The best article I found was an old post by Nicola Cornick on the Word Wenches blog:  She does an elegant job of handling the topic, but some of it still deals with insults and not cursing the way I am looking for it.

 In the end, I am going to modify Adam’s swearing by making one up, substituting only slightly milder words: “bleeding blazes” works for me. It’s still strong, but no longer blatantly profane. Swears don’t have to make sense –they’re about strong emotion, not logic.

But researching this topic has made me yearn for a book I came across only once ever, gifted to a friend who later died, and which then could not be found among his effects afterwards, sad to say. It was a marvelous flip book for creating Shakespearean insults. The author had gone through all of Shakespeare’s writing, collecting the insult words and dividing them into nouns, verbs, and adjectives. The book was ingeniously divided into sections so that you could flip between them and construct your own phrases. Someday I would love to come across that book again!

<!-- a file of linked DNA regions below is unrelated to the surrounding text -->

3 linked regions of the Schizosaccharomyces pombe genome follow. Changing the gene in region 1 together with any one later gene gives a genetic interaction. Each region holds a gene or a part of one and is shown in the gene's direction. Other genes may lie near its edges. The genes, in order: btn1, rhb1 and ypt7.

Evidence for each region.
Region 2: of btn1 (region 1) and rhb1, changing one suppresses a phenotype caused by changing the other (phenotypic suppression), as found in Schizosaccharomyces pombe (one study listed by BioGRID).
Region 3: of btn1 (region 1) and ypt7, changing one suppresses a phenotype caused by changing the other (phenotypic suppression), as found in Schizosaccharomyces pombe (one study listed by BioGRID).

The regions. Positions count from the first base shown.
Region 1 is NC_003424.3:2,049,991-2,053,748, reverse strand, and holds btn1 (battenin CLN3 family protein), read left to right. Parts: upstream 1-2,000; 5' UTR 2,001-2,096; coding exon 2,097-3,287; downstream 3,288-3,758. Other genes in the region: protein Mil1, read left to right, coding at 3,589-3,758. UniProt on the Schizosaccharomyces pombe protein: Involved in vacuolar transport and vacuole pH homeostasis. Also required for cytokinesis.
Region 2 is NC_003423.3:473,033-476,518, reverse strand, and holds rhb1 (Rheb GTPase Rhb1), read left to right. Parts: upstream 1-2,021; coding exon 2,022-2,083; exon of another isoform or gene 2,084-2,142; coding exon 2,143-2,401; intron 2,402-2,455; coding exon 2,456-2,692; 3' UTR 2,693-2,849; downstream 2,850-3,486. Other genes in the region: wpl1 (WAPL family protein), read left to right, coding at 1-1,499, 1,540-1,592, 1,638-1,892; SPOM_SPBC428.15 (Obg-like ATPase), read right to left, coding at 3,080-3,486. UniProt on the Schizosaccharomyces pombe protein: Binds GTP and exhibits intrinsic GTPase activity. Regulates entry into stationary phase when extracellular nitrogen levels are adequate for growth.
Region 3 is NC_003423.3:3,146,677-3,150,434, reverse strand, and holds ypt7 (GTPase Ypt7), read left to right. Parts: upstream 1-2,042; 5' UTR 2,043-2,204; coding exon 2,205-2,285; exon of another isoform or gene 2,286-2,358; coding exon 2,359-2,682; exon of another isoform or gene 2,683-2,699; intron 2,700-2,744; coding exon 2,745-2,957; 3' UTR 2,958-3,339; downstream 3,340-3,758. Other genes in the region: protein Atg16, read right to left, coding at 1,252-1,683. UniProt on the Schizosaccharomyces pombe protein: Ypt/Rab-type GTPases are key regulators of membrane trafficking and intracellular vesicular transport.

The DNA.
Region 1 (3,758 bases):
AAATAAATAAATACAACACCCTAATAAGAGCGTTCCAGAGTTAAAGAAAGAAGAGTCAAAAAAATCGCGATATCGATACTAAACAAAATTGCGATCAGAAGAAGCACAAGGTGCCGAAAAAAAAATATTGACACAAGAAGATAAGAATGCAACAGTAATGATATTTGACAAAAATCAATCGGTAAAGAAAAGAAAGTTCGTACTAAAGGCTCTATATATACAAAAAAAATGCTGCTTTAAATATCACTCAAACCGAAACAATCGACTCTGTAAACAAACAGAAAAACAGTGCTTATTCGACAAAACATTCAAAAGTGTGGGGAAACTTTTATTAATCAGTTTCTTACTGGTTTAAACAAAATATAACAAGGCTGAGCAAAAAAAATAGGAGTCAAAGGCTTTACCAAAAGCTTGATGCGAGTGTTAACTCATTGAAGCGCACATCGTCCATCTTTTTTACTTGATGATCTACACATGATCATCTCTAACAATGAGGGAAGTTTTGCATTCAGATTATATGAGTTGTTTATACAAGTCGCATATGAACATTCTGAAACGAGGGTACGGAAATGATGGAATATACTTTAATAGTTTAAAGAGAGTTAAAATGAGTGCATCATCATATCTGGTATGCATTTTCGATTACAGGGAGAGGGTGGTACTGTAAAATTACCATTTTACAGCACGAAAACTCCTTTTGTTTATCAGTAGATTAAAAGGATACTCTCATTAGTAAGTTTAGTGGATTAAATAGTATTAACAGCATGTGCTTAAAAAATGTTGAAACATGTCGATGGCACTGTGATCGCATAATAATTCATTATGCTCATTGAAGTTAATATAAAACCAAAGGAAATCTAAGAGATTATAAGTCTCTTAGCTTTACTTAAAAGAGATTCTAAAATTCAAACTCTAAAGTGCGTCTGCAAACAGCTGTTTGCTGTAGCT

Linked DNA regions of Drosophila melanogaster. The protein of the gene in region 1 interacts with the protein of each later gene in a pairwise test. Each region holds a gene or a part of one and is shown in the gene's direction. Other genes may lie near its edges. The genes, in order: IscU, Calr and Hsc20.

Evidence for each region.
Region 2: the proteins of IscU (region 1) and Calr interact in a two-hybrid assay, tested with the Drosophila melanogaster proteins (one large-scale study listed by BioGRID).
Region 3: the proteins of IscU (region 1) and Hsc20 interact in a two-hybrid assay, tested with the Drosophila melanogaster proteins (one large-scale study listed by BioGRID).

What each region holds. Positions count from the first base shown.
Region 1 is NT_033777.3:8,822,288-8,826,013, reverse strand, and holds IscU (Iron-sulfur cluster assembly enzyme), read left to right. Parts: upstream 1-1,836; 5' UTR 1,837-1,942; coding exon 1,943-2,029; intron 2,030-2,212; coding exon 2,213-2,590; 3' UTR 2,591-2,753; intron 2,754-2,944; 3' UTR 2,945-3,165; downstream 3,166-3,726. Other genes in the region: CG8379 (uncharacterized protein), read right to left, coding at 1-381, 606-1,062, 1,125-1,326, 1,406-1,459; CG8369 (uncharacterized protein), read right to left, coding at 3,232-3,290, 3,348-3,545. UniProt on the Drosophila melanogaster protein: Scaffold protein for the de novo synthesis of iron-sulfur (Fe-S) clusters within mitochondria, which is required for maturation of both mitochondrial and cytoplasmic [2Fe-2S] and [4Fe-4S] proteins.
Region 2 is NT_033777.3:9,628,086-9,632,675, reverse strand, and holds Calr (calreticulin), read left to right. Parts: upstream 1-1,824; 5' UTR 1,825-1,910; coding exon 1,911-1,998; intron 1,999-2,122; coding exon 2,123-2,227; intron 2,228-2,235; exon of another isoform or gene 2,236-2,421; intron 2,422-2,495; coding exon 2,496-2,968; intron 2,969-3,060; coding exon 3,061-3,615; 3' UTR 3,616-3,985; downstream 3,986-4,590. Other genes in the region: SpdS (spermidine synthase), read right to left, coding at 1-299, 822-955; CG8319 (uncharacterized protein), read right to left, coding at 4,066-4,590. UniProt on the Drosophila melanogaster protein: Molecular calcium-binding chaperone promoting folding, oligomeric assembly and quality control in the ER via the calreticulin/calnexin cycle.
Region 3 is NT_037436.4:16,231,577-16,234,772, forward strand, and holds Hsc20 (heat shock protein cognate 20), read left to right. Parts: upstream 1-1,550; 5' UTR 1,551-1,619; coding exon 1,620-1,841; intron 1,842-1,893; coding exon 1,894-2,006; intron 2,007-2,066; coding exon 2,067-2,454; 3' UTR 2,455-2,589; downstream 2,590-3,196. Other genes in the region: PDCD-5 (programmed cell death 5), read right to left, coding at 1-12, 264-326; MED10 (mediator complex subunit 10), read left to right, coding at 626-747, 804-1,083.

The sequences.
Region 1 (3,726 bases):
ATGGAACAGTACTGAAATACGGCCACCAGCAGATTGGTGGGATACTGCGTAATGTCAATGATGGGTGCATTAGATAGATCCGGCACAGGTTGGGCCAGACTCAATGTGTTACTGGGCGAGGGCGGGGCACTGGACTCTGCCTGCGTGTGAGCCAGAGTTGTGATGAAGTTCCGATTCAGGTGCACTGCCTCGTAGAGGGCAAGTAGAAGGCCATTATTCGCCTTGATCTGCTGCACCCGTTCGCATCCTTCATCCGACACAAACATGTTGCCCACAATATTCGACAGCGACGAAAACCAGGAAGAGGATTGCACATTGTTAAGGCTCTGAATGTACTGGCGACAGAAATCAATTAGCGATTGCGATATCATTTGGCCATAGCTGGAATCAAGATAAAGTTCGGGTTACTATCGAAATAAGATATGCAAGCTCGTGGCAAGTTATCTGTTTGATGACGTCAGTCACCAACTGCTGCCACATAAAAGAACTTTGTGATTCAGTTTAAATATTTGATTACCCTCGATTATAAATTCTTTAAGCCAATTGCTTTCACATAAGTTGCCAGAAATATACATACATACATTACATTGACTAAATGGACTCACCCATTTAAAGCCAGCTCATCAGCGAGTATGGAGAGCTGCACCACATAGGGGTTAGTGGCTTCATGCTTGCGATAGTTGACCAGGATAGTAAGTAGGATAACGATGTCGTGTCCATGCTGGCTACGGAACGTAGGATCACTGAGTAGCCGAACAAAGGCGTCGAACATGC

What do you think about swearing in novels? Does finding profanity in a story offend you? Does obscenity belong only in erotica? If you write, have you ever created swears for your characters, or have any favorites that you like to use? Lots to talk about. Please let me know in the comments!

Nov 5: I’m back to add some material from discussion this post generated on Facebook. Plus an apology that some comments were delayed in showing up here –first time commenters sometimes need approval and the emails seeking it were in my spam folder!

Author Ella Quinn compiled the following list of Regency curses from her research and gave me permission to share it with you here. Thank you, Ella!

Words gentlemen used when they swore:
Devil it, Bollocks, Bloody, Hell, (Gail’s note: but not Bloody Hell together, several people have assured me) Damn his eyes, Damme, (Egan uses Demmee), Devil a bit, The devil’s in it, Hell and the Devil, Hell and damnation, Hell and the Devil confound it, How the devil . .

Words that could be used around a lady: Perdition, By Jove’s beard, Zounds, Curse it, Blister it, By Jove, Confound it, Dash it all, Egad, Fustian, Gammon, Hornswoggle, Hound’s teeth, Jove, Jupiter, Lucifer, ‘Pon my sou, Poppycock, Zeus.

Oaths appropriate for ladies were:  Dratted (man, boy, etc.), Fustian, Heaven forbid, Heaven forefend, Horse feathers, Humdudgeon, Merciful Heavens, Odious (man, creature, etc.), Piffle, Pooh, What a hobble (bumble-broth) we’re in.

How do you like those?  —Gail

Annoyed-looking girl stares out at us (front-view), cheek resting against her hand while an open book lies on table in front of her.